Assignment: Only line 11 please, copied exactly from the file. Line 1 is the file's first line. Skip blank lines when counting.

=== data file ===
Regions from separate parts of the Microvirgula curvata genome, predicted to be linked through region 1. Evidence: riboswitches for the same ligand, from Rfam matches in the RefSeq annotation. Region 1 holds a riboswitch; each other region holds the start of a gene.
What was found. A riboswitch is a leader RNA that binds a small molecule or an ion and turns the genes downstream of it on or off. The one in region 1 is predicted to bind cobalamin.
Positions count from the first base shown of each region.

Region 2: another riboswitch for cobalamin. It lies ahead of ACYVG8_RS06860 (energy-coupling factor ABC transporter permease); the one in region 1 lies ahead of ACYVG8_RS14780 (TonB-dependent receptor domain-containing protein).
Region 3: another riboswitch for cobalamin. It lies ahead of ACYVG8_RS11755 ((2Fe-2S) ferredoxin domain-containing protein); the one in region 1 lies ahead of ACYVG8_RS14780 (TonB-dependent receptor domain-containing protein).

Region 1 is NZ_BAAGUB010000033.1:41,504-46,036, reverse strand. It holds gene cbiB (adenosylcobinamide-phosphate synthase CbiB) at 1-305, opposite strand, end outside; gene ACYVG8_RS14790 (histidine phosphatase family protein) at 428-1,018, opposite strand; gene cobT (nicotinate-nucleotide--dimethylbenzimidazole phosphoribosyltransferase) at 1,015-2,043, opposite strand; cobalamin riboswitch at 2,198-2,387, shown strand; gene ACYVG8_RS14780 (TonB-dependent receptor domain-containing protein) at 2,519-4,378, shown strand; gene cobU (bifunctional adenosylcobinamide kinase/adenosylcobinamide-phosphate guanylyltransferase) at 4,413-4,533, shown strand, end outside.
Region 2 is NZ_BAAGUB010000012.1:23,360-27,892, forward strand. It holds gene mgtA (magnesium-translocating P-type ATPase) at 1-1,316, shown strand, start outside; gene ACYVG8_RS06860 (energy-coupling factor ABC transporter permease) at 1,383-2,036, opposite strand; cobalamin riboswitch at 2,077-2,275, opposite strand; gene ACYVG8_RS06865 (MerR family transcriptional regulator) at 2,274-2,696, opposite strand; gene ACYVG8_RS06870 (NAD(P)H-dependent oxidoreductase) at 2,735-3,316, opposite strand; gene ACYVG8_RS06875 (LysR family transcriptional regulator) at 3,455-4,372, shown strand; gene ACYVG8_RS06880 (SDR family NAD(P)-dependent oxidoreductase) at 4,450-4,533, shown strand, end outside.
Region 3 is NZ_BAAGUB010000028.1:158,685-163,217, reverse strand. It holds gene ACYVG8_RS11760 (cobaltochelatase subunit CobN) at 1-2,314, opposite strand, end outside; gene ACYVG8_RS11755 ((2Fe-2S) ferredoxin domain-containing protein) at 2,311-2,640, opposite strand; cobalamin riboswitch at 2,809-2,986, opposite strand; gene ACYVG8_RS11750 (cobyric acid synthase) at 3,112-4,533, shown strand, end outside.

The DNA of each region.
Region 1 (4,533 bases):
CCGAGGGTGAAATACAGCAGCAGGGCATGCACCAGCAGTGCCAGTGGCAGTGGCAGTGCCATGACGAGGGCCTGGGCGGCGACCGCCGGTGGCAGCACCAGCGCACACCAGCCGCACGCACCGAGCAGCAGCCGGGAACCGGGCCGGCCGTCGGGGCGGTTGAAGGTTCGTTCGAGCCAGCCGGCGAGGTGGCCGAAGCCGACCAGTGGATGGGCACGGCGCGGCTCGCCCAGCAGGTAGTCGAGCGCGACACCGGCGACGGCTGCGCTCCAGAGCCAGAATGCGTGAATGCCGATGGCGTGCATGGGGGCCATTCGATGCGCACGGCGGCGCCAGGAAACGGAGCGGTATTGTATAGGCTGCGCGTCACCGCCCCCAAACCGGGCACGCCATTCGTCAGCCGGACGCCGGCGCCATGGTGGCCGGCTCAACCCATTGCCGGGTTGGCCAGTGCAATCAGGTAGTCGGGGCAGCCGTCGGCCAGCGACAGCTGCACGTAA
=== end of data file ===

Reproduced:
CCGAGGGTGAAATACAGCAGCAGGGCATGCACCAGCAGTGCCAGTGGCAGTGGCAGTGCCATGACGAGGGCCTGGGCGGCGACCGCCGGTGGCAGCACCAGCGCACACCAGCCGCACGCACCGAGCAGCAGCCGGGAACCGGGCCGGCCGTCGGGGCGGTTGAAGGTTCGTTCGAGCCAGCCGGCGAGGTGGCCGAAGCCGACCAGTGGATGGGCACGGCGCGGCTCGCCCAGCAGGTAGTCGAGCGCGACACCGGCGACGGCTGCGCTCCAGAGCCAGAATGCGTGAATGCCGATGGCGTGCATGGGGGCCATTCGATGCGCACGGCGGCGCCAGGAAACGGAGCGGTATTGTATAGGCTGCGCGTCACCGCCCCCAAACCGGGCACGCCATTCGTCAGCCGGACGCCGGCGCCATGGTGGCCGGCTCAACCCATTGCCGGGTTGGCCAGTGCAATCAGGTAGTCGGGGCAGCCGTCGGCCAGCGACAGCTGCACGTAA